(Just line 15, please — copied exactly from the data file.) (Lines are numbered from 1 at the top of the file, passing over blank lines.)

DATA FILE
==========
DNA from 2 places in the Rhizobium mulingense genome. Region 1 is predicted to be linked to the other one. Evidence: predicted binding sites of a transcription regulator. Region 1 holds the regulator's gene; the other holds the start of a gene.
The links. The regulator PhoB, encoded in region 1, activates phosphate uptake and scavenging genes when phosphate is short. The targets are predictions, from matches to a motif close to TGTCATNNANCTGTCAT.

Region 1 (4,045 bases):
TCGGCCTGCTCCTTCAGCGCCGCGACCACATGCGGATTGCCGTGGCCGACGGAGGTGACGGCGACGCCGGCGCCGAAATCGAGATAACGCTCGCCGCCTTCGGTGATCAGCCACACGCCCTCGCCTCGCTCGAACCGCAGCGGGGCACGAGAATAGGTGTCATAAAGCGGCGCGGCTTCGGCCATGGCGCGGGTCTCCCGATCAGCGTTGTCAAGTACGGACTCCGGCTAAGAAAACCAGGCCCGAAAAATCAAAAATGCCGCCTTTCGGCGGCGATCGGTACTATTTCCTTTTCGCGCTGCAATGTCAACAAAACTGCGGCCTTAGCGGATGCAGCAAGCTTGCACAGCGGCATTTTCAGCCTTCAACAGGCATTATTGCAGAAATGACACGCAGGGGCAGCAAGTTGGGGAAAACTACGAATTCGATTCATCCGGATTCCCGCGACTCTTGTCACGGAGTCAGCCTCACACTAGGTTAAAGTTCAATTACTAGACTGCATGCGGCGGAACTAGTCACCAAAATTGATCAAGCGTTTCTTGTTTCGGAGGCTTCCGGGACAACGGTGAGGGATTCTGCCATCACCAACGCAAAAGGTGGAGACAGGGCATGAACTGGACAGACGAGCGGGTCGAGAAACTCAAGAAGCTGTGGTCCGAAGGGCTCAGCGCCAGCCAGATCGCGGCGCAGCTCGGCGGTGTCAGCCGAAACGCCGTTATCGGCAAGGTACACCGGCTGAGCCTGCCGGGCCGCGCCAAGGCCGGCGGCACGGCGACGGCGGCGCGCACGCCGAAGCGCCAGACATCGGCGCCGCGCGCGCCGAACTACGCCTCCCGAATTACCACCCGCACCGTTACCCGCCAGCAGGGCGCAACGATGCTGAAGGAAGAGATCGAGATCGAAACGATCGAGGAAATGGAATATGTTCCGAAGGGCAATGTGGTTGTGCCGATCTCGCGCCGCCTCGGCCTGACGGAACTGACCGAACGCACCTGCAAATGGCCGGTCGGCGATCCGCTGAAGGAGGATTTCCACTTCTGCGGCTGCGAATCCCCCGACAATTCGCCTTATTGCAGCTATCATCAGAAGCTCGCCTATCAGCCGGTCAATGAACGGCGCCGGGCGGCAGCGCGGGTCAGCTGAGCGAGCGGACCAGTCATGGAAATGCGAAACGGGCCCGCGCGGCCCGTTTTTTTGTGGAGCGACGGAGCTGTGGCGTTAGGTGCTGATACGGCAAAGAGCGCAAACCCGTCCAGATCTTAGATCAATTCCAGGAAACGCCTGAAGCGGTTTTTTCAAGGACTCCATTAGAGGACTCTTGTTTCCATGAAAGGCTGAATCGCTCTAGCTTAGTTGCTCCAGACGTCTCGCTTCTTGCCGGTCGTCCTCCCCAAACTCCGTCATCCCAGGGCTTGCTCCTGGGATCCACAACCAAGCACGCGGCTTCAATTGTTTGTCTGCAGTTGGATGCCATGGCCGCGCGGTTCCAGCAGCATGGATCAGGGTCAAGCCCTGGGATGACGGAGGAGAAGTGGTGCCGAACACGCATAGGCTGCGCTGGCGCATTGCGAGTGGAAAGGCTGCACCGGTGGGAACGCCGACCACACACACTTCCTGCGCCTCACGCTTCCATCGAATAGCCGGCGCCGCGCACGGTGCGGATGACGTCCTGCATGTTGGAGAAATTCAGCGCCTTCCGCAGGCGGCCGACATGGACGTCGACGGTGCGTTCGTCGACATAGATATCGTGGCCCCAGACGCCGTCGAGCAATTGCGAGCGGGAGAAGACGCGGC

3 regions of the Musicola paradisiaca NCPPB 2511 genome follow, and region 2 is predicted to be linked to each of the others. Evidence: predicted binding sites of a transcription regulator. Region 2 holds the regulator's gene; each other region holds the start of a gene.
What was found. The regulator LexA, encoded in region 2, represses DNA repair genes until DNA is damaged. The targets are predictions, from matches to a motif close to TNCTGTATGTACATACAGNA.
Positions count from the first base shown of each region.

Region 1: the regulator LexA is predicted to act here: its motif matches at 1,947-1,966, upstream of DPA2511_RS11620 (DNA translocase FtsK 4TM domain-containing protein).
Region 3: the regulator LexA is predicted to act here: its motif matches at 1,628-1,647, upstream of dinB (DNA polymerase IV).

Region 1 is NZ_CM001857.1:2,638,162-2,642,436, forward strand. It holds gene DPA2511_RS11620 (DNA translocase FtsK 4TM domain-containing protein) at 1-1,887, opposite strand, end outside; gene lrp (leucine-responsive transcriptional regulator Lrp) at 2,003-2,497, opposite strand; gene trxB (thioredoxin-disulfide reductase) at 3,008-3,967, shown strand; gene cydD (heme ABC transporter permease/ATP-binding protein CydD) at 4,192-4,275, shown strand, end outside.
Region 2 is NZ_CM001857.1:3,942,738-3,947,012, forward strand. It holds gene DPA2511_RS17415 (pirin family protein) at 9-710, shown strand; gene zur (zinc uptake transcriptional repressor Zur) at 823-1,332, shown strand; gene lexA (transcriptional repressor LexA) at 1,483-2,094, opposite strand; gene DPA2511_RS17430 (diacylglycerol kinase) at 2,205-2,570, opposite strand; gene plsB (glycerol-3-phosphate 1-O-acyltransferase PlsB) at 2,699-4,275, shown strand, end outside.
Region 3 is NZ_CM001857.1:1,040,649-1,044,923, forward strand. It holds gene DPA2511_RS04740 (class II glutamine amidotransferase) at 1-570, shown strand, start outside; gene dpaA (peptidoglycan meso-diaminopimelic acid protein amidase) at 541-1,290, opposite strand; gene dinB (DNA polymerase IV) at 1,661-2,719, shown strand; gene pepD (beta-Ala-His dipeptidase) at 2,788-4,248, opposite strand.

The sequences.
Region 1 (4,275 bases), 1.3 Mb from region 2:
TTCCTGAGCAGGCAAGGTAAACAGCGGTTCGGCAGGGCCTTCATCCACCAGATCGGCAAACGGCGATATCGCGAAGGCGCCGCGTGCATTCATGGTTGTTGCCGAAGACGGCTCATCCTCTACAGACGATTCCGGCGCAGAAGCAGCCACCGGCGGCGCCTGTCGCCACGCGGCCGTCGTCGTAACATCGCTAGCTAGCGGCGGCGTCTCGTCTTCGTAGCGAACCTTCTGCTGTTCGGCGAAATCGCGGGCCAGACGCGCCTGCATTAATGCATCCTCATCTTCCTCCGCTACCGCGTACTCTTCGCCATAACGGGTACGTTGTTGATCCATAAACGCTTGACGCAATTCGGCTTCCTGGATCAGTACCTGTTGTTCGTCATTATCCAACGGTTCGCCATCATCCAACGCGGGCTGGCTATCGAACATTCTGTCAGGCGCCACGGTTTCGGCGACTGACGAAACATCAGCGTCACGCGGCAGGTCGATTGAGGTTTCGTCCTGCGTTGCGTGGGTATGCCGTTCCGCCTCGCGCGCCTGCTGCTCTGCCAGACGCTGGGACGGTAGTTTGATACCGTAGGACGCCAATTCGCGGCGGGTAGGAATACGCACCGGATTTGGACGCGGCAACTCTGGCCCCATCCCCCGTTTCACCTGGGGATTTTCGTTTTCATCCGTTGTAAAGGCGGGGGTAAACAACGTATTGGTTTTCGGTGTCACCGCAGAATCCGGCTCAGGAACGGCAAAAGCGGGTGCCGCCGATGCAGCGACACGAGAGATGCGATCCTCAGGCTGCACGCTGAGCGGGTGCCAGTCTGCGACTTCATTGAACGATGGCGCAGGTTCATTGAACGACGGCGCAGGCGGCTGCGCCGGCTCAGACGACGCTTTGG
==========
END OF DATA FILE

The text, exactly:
TTCCTGAGCAGGCAAGGTAAACAGCGGTTCGGCAGGGCCTTCATCCACCAGATCGGCAAACGGCGATATCGCGAAGGCGCCGCGTGCATTCATGGTTGTTGCCGAAGACGGCTCATCCTCTACAGACGATTCCGGCGCAGAAGCAGCCACCGGCGGCGCCTGTCGCCACGCGGCCGTCGTCGTAACATCGCTAGCTAGCGGCGGCGTCTCGTCTTCGTAGCGAACCTTCTGCTGTTCGGCGAAATCGCGGGCCAGACGCGCCTGCATTAATGCATCCTCATCTTCCTCCGCTACCGCGTACTCTTCGCCATAACGGGTACGTTGTTGATCCATAAACGCTTGACGCAATTCGGCTTCCTGGATCAGTACCTGTTGTTCGTCATTATCCAACGGTTCGCCATCATCCAACGCGGGCTGGCTATCGAACATTCTGTCAGGCGCCACGGTTTCGGCGACTGACGAAACATCAGCGTCACGCGGCAGGTCGATTGAGGTTTCGTCCTGCGTTGCGTGGGTATGCCGTTCCGCCTCGCGCGCCTGCTGCTCTGCCAGACGCTGGGACGGTAGTTTGATACCGTAGGACGCCAATTCGCGGCGGGTAGGAATACGCACCGGATTTGGACGCGGCAACTCTGGCCCCATCCCCCGTTTCACCTGGGGATTTTCGTTTTCATCCGTTGTAAAGGCGGGGGTAAACAACGTATTGGTTTTCGGTGTCACCGCAGAATCCGGCTCAGGAACGGCAAAAGCGGGTGCCGCCGATGCAGCGACACGAGAGATGCGATCCTCAGGCTGCACGCTGAGCGGGTGCCAGTCTGCGACTTCATTGAACGATGGCGCAGGTTCATTGAACGACGGCGCAGGCGGCTGCGCCGGCTCAGACGACGCTTTGG